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Report: IDF drawing up plans to strike Iran’s nuclear program

The Israel Defense Forces is drawing up plans for an attack on Iran’s nuclear program, the Israel Hayom daily reported Thursday in a front-page article.

The newspaper said that IDF Chief of Staff Aviv Kohavi has asked for three alternate proposals to derail Tehran’s program, without elaborating on them.

It only indicated one of the proposals is a military strike, noting that such a plan would require a significant budgetary boost for the Israeli military.

Iran resumed enriching uranium to 20 percent last week, well in excess of the threshold set out in its landmark 2015 nuclear deal with world powers and a short technical jump from the 90% level of enrichment needed to produce weapons.

The Israel Hayom report came a day after Likud minister Tzachi Hanegbi, considered an ally of Prime Minister Benjamin Netanyahu, threatened that Israel could attack Iran’s nuclear program if the United States rejoined the nuclear deal, as US President-elect Joe Biden has indicated he plans to do.

“If the United States government rejoins the nuclear deal — and that seems to be the stated policy as of now — the practical result will be that Israel will again be alone against Iran, which by the end of the deal will have received a green light from the world, including the United States, to continue with its nuclear weapons program,” Hanegbi said in an interview with Kan news.

“This of course we will not allow. We’ve already twice done what needed to be done, in 1981 against the Iraqi nuclear program and in 2007 against the Syrian nuclear program,” he said, referring to airstrikes on those two countries’ nuclear reactors.

Former US president Barack Obama, with incoming US President-elect Joe Biden as his vice president, signed the Iranian nuclear deal with world powers in 2015. The Trump administration withdrew from the accord in 2018 and pressured Iran with crippling economic sanctions and other measures.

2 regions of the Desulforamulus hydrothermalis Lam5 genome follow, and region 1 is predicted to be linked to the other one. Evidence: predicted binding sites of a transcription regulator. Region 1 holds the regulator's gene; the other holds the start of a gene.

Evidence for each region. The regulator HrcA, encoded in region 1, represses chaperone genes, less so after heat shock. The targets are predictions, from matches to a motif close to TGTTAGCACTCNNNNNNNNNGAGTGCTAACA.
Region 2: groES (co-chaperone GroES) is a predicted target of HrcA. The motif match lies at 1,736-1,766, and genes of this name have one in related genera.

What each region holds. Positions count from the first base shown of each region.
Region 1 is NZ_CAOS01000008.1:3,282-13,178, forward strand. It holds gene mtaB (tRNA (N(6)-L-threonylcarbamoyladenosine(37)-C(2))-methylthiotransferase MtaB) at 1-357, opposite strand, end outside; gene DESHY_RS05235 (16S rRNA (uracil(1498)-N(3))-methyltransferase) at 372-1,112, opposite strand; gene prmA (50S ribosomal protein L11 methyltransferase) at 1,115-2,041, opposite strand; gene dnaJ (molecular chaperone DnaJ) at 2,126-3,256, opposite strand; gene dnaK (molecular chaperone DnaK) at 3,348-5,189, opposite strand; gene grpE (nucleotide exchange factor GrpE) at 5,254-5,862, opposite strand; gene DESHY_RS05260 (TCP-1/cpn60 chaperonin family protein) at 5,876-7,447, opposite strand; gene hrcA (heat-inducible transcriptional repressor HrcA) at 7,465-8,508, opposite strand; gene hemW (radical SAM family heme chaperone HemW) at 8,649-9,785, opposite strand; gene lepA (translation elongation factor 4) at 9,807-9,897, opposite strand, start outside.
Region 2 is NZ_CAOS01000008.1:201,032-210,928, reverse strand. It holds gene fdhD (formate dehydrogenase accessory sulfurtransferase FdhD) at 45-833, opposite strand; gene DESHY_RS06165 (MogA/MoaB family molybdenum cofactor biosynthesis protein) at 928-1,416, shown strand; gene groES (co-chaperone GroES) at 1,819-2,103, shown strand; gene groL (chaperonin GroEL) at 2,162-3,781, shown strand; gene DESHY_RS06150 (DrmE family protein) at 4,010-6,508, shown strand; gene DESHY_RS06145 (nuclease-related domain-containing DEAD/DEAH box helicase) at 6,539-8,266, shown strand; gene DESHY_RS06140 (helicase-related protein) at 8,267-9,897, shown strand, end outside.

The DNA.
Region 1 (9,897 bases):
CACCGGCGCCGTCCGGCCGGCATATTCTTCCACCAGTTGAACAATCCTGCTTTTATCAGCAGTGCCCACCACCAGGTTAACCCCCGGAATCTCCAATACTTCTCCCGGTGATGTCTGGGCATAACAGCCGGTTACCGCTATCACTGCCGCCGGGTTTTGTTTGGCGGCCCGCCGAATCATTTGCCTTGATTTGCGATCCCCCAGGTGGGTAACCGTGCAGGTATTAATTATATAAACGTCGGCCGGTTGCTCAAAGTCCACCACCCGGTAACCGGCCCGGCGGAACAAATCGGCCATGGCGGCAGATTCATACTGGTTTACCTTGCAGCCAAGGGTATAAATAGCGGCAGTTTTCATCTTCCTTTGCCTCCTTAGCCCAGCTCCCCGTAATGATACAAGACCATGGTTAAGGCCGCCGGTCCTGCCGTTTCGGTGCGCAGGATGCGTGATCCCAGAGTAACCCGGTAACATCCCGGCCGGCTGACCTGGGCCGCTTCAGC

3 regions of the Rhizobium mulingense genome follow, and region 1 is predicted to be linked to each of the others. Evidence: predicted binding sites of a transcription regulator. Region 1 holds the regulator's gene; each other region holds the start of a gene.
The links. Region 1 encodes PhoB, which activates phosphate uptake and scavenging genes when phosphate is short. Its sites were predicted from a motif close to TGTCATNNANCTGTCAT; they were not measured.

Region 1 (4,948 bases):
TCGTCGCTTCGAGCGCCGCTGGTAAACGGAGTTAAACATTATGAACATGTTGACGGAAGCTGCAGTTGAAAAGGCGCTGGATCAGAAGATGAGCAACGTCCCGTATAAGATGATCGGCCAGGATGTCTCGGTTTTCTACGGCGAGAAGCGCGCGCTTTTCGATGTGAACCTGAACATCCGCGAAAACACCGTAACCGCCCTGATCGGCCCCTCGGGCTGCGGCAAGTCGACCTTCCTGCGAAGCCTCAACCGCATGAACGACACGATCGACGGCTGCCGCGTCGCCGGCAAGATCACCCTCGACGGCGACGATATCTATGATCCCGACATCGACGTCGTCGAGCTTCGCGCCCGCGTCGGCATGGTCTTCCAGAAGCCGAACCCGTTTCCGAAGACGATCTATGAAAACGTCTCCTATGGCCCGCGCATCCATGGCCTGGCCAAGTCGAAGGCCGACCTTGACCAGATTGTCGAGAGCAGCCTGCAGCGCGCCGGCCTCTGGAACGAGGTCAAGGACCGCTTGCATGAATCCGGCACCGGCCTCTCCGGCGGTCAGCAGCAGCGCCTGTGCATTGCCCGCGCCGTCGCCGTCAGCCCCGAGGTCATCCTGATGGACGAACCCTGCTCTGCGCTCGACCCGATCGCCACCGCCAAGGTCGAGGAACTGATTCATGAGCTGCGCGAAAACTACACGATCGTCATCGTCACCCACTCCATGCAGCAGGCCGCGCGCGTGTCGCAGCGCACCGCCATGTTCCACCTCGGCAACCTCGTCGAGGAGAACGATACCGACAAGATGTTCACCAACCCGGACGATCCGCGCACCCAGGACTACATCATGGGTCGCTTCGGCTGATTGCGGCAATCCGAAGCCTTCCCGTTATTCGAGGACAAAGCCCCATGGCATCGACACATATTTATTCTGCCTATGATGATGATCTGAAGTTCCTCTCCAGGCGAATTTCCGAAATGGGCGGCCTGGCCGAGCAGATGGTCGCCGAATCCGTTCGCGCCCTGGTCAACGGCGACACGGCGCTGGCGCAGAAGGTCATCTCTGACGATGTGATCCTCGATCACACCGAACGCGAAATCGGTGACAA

Obama signed the agreement despite fierce protest from Israel, and had a rocky relationship with Jerusalem and Netanyahu, while the premier and Trump have been in lockstep on most Middle East policy issues.

Biden is expected to take a more conciliatory approach to Iran and has said that if Iran returns to the terms of the nuclear agreement, he too would rejoin, removing the crushing economic sanctions that have wreaked havoc on the Iranian economy over the past two years.

The US president-elect has indicated that he wants to negotiate more broadly with Tehran if Washington returns to the deal, notably over its missiles and influence across the Middle East. Iran has said it could welcome the return of the Americans to the agreement, but only after they lift sanctions. It has rejected negotiation on other issues.

Iran and the Trump administration have engaged in an ongoing exchange in recent months as the Trump administration draws to a close and Iran marked the one-year anniversary of the US assassination of its general Qassem Soleimani.

The back and forth has included threats, military maneuvers, legal action and escalating Iranian violations of the nuclear deal.

Further complicating the Biden administration’s plans to reengage with Tehran were two high profile assassinations this year in Iran that were attributed to Israel.

Top Iranian nuclear scientist Mohsen Fakhrizadeh was gunned down outside Tehran in November in a hit Iranian officials blamed on Israel. In August, Israeli agents killed al-Qaeda’s second-in-command in Tehran at the behest of the US, according to a New York Times report.

Source: TOI